The United States Supreme decided this past week to hear cases stemming out of North Dakota and Minnesota concerning the constitutionality of criminalizing the refusal of breathalyzer tests. The legal issue in question concerns law enforcement’s potential infringement of the Fourth Amendment right to unreasonable search and seizure under the United States Constitution when police criminalize a suspect for refusing the breath test during a DUI stop. The Supreme Court has ruled in general that the police cannot search a driver or vehicle upon arrest without a warrant unless it is for their own personal safety or to preserve evidence. Challengers to this law look to the Supreme Court’s 2013 decision holding that police could not conduct blood tests without a warrant.
In New Jersey, refusing a breathalyzer is worse for the suspect than actually agreeing to the breathalyzer test and blowing a blood-alcohol amount above the legal limit. First, refusal of the breathalyzer constitutes a separate offense that carries similar penalties to the DUI offense itself. You have to first start with the proposition that the police do not need a blood-alcohol test to convict you of drunk driving. The police officer’s observation of the suspect during the traffic stop, i.e. slurred speech, glassy eyes, odor of alcohol emating from the suspect, etc. are all pieces of evidence the court can use, based on the officer’s observation of the suspect’s condition on or around the time of incident, to convict an individual of drunk driving without the breath test. By refusing in New Jersey, the police will charge you with a DUI and refusing to submit to breathalyzer test while both carry essentially the same penalties. You are essentially being charged with two DUIs for the same incident. This is in contrast to submitting to the breathalyzer and blowing a blood-alcohol amount above the legal limit and being charge with only a DUI. Additionally, refusing a breathalyzer can limit defenses your defense attorney can make in a typical DUI case. Most of the defenses in this area revolve around suppressing evidence such as the results of the breathalyzer test for the police’s failure to follow proper procedures in administrating the test. If the police do not follow the proper procedures, then the evidence of the blood-alcohol test cannot be considered by the judge and the DUI may be dismissed. Nonetheless, in the case of a refusal, your defense attorney cannot raise this defense, and your attorney is left with the daunting task dealing with both the officer’s observations of the driver and the consequences of the driver’s refusal to submit to the test.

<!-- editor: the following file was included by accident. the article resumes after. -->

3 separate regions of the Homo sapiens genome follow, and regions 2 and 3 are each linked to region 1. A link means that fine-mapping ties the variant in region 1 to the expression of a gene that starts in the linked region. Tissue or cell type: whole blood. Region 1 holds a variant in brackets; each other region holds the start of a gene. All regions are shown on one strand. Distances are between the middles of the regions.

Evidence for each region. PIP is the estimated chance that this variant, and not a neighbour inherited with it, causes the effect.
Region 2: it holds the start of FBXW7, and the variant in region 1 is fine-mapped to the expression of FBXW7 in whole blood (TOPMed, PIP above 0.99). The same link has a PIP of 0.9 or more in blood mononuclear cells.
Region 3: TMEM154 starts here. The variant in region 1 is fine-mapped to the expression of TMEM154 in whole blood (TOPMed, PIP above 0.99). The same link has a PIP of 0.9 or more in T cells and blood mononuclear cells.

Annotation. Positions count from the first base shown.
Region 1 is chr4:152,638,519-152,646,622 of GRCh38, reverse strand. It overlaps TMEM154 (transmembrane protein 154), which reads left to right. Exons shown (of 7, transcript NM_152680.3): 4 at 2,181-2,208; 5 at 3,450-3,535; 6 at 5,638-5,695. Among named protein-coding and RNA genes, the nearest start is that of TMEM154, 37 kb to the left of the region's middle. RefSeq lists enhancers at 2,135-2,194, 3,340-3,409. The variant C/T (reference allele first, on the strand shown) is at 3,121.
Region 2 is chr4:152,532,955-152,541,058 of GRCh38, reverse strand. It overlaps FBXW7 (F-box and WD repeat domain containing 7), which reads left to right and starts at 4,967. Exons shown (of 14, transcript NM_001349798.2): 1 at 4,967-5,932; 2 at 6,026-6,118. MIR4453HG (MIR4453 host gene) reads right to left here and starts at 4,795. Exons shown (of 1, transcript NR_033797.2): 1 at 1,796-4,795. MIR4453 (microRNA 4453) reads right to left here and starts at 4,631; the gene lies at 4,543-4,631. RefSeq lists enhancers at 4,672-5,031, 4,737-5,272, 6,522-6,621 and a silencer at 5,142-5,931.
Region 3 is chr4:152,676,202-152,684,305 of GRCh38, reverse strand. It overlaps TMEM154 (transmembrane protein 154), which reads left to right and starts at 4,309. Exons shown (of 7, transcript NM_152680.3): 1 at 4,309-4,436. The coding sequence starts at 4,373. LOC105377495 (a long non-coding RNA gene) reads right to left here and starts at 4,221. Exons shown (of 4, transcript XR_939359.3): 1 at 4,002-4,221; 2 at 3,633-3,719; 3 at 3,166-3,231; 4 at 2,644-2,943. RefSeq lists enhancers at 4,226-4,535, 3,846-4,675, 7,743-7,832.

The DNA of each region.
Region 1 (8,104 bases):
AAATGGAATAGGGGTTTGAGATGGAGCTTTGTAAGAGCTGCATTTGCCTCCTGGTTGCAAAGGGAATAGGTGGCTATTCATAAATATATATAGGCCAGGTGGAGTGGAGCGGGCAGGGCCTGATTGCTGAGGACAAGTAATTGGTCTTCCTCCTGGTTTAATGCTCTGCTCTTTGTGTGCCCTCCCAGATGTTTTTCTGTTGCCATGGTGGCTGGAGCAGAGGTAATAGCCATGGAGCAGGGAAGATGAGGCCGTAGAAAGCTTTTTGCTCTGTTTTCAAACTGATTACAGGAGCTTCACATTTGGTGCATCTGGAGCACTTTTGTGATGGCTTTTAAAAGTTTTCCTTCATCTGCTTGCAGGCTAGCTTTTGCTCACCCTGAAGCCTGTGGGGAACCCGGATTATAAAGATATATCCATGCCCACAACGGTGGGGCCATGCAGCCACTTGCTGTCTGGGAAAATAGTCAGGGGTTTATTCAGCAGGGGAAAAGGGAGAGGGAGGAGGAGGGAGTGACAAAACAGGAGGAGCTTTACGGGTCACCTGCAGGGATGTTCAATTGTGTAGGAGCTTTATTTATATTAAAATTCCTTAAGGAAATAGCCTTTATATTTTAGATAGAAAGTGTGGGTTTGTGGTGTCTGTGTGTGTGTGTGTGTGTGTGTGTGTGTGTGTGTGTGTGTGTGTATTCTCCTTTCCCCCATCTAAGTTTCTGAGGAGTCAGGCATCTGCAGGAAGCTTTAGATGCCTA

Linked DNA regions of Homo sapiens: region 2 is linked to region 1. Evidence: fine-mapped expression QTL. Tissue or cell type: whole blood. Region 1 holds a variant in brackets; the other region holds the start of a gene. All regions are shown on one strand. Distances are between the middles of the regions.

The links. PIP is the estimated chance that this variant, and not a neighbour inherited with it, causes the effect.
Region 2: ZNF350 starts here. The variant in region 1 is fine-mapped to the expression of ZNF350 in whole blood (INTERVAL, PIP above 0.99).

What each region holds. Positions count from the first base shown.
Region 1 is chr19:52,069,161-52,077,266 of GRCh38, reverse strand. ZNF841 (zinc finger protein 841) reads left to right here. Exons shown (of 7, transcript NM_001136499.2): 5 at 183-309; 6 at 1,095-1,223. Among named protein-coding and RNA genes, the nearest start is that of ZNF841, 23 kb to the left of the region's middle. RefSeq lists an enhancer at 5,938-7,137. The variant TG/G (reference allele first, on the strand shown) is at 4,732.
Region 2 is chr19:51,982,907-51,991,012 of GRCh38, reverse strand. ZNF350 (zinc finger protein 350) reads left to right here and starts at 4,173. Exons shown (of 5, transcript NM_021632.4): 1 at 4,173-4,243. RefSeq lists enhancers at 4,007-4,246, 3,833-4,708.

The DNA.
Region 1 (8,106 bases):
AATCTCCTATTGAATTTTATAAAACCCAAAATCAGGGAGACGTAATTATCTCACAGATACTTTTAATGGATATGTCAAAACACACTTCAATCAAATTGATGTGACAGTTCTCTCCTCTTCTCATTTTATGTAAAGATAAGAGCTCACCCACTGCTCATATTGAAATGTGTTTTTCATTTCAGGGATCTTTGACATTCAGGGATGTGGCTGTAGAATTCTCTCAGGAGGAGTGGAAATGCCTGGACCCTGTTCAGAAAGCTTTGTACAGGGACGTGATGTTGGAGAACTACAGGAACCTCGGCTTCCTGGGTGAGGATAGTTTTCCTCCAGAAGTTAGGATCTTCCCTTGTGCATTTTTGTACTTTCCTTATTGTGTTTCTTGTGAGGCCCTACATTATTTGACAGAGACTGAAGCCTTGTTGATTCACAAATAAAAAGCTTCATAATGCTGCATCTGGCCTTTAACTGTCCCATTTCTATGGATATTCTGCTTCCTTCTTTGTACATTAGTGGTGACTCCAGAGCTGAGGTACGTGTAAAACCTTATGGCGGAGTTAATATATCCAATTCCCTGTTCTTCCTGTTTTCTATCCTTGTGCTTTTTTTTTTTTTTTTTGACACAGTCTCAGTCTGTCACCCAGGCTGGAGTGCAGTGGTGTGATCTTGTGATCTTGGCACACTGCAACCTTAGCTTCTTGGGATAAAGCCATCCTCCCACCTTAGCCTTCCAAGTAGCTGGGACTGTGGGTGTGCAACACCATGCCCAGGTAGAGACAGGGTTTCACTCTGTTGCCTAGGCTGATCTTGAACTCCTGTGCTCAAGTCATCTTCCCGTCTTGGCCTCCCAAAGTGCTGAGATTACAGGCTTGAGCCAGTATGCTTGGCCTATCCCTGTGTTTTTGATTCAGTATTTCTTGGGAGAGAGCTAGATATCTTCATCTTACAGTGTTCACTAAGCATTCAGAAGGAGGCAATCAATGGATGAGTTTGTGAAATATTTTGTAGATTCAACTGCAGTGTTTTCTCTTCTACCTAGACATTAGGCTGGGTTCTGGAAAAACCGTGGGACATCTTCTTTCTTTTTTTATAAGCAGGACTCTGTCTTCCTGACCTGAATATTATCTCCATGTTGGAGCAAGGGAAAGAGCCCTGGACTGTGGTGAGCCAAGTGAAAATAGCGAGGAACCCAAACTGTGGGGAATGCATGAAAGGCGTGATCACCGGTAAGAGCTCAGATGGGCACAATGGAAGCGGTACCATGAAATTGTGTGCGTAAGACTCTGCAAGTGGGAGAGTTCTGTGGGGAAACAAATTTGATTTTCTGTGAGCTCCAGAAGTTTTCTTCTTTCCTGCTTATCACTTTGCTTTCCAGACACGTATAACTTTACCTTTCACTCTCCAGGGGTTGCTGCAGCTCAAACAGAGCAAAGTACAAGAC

Although a refusal does not mean that your attorney is not without means to defend you, but it just makes the job a lot more difficult given the New Jersey’s strict law towards refusing such tests. The law is based on protecting the public and discouraging individuals from refusing such tests. Given that the United States Supreme Court will be dealing with this complex constitutional issue over the next year, it could drastically change the law in this area.